DACA march: Supreme Court hearing prompts hundreds of L.A. students to walk out
Hundreds of Los Angeles students, some carrying signs reading “Our dreams are not illegal” and “Rise for DACA,” walked out of class Tuesday and rallied downtown after the U.S. Supreme Court heard arguments about the legality of a policy that protects 700,000 young immigrants from deportation.
At James A. Garfield Senior High School in East Los Angeles, dozens of students silently streamed out of classrooms just before 10 a.m. Susie Flores, 16, was in AP English listening to a podcast about President Trump’s effort to rescind the Obama-era program called DACA, short for Deferred Action for Childhood Arrival. She walked out to support two friends who are undocumented.
“Your education is the biggest weapon that you own,” said Susie, a junior. Her friends want “to pursue the typical American Dream” and the repeal of DACA makes that much harder, she said.
Organizers for East L.A. advocacy groups stood along the street outside the school, toting wagons of water and snacks and handing out “know your rights” pamphlets to the group of at least 200.ADVERTISING
Samantha Barrientos, 16, a student activist with the Coalition for Humane Immigrant Rights of Los Angeles (CHIRLA), organized the Garfield walkout. Holding a bullhorn and leading chants, she guided fellow students to the metro station.
An 11th grader whose sister received DACA, Barrientos had a message for the justices: “Take into consideration that these recipients have families now. They are very welded into their communities. They are parents, they are siblings, they are our community, they are our people.
Samantha Barrientos, 16, organized the walkout of hundreds of students at Garfield High, who are trekking down Atlantic Blvd now to take the metro downtown to support DACA. Here’s her message to the Supreme Court Justices: “They are our community, they are our people.”
The Garfield youths have reached the metro Atlantic station, chanting and grabbing TAP cards from organizers to fill this otherwise empty train
Other participants said they walked out to show the Trump administration and Supreme Court justices that young people are willing to give up a day of education to secure the fates of their peers, friends and families. They chanted their way down Atlantic Boulevard, on the metro, and up to the Federal building downtown, where they joined hundreds of other students and community members in a rally.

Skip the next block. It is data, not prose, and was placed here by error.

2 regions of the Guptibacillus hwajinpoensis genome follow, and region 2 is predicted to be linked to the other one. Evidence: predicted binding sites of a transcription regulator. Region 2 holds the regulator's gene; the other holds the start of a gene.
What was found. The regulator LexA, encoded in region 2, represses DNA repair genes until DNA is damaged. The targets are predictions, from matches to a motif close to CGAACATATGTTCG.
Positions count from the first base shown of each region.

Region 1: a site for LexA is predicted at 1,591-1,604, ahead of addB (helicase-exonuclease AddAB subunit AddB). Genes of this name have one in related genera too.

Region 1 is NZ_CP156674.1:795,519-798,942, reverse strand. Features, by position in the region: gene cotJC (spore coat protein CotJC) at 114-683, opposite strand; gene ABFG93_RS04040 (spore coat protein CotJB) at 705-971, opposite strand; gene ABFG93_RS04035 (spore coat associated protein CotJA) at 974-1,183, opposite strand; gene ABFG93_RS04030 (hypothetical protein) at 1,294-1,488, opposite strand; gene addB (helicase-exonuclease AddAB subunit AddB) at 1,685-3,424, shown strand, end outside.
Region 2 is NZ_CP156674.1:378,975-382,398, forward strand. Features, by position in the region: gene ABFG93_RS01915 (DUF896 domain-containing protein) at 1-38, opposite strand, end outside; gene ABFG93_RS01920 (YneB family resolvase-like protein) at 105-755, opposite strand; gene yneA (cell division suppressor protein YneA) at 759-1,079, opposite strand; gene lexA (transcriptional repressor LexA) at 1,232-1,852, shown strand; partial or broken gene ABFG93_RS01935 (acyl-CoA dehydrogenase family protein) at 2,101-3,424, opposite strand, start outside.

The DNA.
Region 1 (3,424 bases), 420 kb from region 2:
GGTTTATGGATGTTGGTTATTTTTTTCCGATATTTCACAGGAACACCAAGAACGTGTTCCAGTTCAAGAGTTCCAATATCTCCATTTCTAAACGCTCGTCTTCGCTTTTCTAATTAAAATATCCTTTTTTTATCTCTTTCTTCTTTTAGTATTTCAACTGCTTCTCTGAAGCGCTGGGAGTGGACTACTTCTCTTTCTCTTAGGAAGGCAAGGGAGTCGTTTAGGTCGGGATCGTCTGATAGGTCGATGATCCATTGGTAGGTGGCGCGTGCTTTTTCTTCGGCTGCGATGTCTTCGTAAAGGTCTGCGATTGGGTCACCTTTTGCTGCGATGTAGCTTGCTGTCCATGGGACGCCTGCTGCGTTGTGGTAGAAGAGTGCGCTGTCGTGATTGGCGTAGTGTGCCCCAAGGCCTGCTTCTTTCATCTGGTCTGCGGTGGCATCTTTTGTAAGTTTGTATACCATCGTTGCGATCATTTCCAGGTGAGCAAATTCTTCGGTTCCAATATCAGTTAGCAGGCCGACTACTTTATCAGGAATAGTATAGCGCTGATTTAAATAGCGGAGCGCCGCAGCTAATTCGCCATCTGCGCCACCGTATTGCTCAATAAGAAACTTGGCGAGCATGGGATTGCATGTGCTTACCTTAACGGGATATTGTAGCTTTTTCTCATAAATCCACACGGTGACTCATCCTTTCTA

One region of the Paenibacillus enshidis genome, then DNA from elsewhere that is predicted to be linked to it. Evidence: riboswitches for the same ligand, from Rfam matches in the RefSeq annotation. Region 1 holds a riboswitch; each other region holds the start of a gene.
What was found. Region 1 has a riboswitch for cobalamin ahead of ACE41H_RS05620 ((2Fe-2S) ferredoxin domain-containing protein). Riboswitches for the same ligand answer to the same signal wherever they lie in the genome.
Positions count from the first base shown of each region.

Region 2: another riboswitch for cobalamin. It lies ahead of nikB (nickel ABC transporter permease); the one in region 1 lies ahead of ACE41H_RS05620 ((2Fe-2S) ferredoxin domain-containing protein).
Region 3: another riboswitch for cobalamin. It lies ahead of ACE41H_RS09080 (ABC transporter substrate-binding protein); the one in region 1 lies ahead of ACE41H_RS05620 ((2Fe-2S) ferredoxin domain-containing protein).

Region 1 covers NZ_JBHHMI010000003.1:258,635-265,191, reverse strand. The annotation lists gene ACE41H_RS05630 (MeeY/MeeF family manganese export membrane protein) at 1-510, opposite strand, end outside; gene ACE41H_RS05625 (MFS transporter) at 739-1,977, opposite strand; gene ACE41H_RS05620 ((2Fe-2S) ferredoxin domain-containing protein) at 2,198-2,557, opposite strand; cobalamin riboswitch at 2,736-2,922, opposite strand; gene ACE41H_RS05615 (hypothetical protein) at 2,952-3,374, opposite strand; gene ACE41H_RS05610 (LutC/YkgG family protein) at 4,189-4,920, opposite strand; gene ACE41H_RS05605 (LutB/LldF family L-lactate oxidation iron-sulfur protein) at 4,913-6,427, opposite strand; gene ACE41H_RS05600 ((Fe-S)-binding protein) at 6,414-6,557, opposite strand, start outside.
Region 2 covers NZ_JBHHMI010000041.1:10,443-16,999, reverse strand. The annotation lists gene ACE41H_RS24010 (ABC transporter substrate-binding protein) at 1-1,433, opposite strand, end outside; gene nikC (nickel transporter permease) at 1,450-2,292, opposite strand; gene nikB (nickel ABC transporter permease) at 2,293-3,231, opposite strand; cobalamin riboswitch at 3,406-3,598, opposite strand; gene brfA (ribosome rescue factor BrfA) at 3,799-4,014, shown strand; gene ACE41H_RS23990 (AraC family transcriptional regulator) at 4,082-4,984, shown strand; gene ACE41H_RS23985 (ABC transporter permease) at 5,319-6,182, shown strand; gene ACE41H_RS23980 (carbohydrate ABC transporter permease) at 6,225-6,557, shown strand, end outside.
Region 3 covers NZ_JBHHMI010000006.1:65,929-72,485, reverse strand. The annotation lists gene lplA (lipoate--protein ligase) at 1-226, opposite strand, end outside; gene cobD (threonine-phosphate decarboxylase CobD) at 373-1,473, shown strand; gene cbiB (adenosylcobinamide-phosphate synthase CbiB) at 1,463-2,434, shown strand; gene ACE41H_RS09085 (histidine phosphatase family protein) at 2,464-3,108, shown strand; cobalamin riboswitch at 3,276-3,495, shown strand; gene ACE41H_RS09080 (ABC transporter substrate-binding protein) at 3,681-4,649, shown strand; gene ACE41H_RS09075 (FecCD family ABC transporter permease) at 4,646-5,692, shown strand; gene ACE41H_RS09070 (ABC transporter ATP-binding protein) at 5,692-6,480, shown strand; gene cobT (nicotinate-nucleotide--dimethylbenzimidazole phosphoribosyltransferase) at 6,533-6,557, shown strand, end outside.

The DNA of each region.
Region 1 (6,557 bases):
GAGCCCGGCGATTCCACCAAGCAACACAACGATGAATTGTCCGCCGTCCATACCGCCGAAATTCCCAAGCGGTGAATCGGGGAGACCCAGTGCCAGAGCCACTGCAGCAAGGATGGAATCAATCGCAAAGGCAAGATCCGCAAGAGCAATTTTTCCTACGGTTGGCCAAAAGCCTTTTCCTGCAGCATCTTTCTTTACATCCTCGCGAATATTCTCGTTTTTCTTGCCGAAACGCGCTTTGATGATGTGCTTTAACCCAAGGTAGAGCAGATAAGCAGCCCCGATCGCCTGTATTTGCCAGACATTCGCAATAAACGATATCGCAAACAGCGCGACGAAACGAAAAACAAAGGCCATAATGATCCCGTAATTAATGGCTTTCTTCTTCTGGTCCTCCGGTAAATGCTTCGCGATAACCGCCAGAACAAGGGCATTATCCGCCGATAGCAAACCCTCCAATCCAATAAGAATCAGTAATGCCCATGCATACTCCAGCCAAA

LAUSD school board member Monica Garcia spoke outside the building. “Let us do our job, see our students for the amazing gift they are,” she said.
Joseph Caballero, 15, arrived with classmates from Sotomayor Arts and Sciences Magnet school in Glassell Park on a bus with school chaperones. It was his first protest, and it made him want to get more involved in activism, he said.
Older demonstrators said the fight to preserve DACA feels like history is repeating itself.
Nely Rodriguez, 39, remembers students taking to the streets in 1994 after Gov. Pete Wilson ushered in Prop 187, a ballot measure that restricted immigrants rights and access to services in California.
In 1998, Rodriguez graduated from Garfield High School. She was undocumented and washed dishes for $2 an hour, unable to afford the out-of-state tuition that undocumented students then had to pay to attend public colleges and universities in California.
“Just watching these kids march, it brings back memories … feeling trapped, you know, not having options. No way of advancing yourself. It’s depressing,” she said.
Eventually Rodriguez gained citizenship. She enrolled in UCLA in 2016 and is about to complete an undergraduate degree in Spanish and Chicana/Chicano studies.
Rodriguez said it’s sad to see young people struggling for the same rights she sought two decades ago, especially after DACA offered a brief reprieve to part of a generation. “How many of these kids are going to end up washing dishes, too?” she asked.
Jazmin Ramirez Morales, 28, a master’s candidate in social work at Cal State L.A., came to the U.S. from Mexico at age 3, driven across the border by a family friend. She remained in the country without legal status, with her parents. After graduating from high school in Lennox, she lived at home and worked cash jobs, mostly in fast food restaurants, to pay for college. With the California Dream Act and DACA, she found a stable job at T-mobile and secured enough financial aid to finish college. The work authorization allowed her to work at nonprofits and as a foster care caseworker.
Ramirez Morales said she, too, wishes teens today did not have to experience the same uncertainty and hurdles she did 10 years ago, but admires the activism of this generation.
“I want people to know that we matter,” she said. “We contribute to society, we’re homeowners, we pay taxes.”
Around noon the hundreds of protesters at the Federal building began a march to MacArthur Park, filling the sidewalk and roadways. Some banged drums improvised from buckets, while others cheered and waved signs and flags amid chants. After reaching the park nearly two hours later, some students returned to schools on buses while many stayed for more rallying and a concert.
Los Angeles Unified officials said that students whose parents or guardians check them out for “DACA-related events” will have their absences excused. Students who remain in school will have the opportunity to discuss immigration reform in class and talk about how the pending Supreme Court decision could affect local communities.
In 2016, LAUSD Supt. Austin Beutner signed an amicus brief supporting the expansion of DACA.
“DACA has protected nearly 800,000 young immigrants from deportation, allowing them to pursue a good education, a good job and a better life,” Beutner said in a statement Tuesday.
Los Angeles Times